What boomer memory is conjured up for you when you hear the word, Mercurochrome?

Boomers’ Cars Breezed Along … Without Air Conditioning

As we approach another summer season, Mister Boomer was reminded by a recent conversation about how he and the neighborhood teens would describe the air conditioning in their cars. Some semblance of naming the vehicle make and model followed by “460” was cleverly voiced to describe the model number of the cooling unit (i.e., Ford Fairlane 460). What they were actually saying was, “four windows down at 60 miles per hour.” Of course, that meant turning the hand-cranks to open each of the windows before getting underway. It would be decades before power windows became standard equipment. In other words, when it came to air conditioning in cars, Mister B’s boomer-hood didn’t have it.

Car air conditioning was first seen in a 1939 Packard, but it really began in earnest when the Packard Motor Company offered factory-equipped air conditioning in some of their 1940 models. It consisted of a compressor stored in the trunk that circulated cooled air through tubes inside the car.

Though the timing would make car air conditioning a pre-boomer invention, lower-priced cars aimed at growing families didn’t feature air conditioning as a selling point until the prime boomer years of the 1950s. By 1953, Chrysler presented its Airtemp air conditioning system. It took Ford until 1956 before air conditioning was an option on most models. When the mid-50s rolled around, every auto manufacturer was offering air conditioning as an option on some, if not all, of its models.


Looking to increase their market share alongside Ford, Chrysler and GM, the American Motors Rambler was often associated with the most inexpensive cars available. Unfortunately, it was also considered among the ugliest. By 1958, the top-of-the-line Rambler Ambassador gave air conditioning as a standard feature to help differentiate it from its higher-priced competitors.


DeSoto was introduced by Chrysler in 1929, and sales continued until the disruption of auto manufacturing during World War II. After the war, Chrysler picked up where they left off, and several DeSoto models continued to sell until the recession of 1958. After a precipitous drop in sales that year, the brand never recovered and was dissolved by Chrysler less than two months after they introduced the 1961 models. DeSoto was yet another car model that disappeared in early boomer years, though many recall riding in them with parents or grandparents.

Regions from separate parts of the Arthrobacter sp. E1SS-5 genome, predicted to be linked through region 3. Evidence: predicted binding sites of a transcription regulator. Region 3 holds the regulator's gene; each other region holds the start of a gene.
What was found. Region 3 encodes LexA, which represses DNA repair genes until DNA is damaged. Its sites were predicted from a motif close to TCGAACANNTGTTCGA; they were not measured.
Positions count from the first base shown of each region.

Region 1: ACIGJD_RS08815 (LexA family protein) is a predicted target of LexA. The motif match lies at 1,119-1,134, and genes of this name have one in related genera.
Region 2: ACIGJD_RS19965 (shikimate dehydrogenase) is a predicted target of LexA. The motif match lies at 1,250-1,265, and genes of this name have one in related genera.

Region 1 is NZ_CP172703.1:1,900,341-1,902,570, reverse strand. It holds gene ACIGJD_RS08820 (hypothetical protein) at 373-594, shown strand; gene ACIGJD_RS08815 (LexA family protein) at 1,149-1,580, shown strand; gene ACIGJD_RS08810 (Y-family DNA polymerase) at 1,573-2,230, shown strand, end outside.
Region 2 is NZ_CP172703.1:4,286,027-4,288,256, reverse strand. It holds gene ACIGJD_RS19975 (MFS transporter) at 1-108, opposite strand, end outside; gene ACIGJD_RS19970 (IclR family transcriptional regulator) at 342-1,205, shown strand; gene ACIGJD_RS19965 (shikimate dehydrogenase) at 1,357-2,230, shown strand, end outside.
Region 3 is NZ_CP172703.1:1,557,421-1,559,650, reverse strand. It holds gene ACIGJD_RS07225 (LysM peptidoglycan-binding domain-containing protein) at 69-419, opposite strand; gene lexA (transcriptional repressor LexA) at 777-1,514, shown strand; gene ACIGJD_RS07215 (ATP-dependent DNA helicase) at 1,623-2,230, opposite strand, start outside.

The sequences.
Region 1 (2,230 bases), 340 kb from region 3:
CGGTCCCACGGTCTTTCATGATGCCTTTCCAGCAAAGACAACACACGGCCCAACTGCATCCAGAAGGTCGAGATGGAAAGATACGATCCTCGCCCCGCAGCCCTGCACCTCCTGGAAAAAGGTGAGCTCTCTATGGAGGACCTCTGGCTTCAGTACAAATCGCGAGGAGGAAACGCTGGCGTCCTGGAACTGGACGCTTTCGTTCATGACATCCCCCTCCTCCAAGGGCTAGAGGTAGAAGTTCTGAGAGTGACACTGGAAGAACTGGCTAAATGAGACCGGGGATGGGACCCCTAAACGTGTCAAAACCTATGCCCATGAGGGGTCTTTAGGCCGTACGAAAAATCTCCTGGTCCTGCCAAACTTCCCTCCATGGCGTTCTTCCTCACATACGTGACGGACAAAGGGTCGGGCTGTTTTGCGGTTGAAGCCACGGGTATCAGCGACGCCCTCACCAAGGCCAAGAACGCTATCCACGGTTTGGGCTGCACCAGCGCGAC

For Mister Boomer, air conditioning wasn’t present in any of his family’s cars until the 1970s. In fact, none of the neighborhood kids had air conditioning in their family cars either, except one. A family living near the Boomer household had a penchant for buying used Cadillacs. Mister Boomer had the occasional ride in their cars, marveling at the power windows and air conditioning while at the same time preferring the windows open since the father of the boomer neighbor liked to smoke cigars in his Cadillac. Car air conditioning in the 1960s may have cooled the air, but it wasn’t a good filter for cigar or cigarette smoke.

In Midwest car culture, most teens had their own vehicles between the ages of sixteen and eighteen. The very nature of buying inexpensive wheels meant teen boomers went for the most style available for the money instead of luxuries such as air conditioning. For Mister B, air conditioning controls never graced the all-metal dashboards of his early-years cars. Even when he was able to purchase his first new car years after college in the late 1970s, he did not equip it with air conditioning. The 460 model had been good enough for him for decades.

What car air conditioning memories come to mind for you, boomers? When was the first time you rode in an air conditioned car?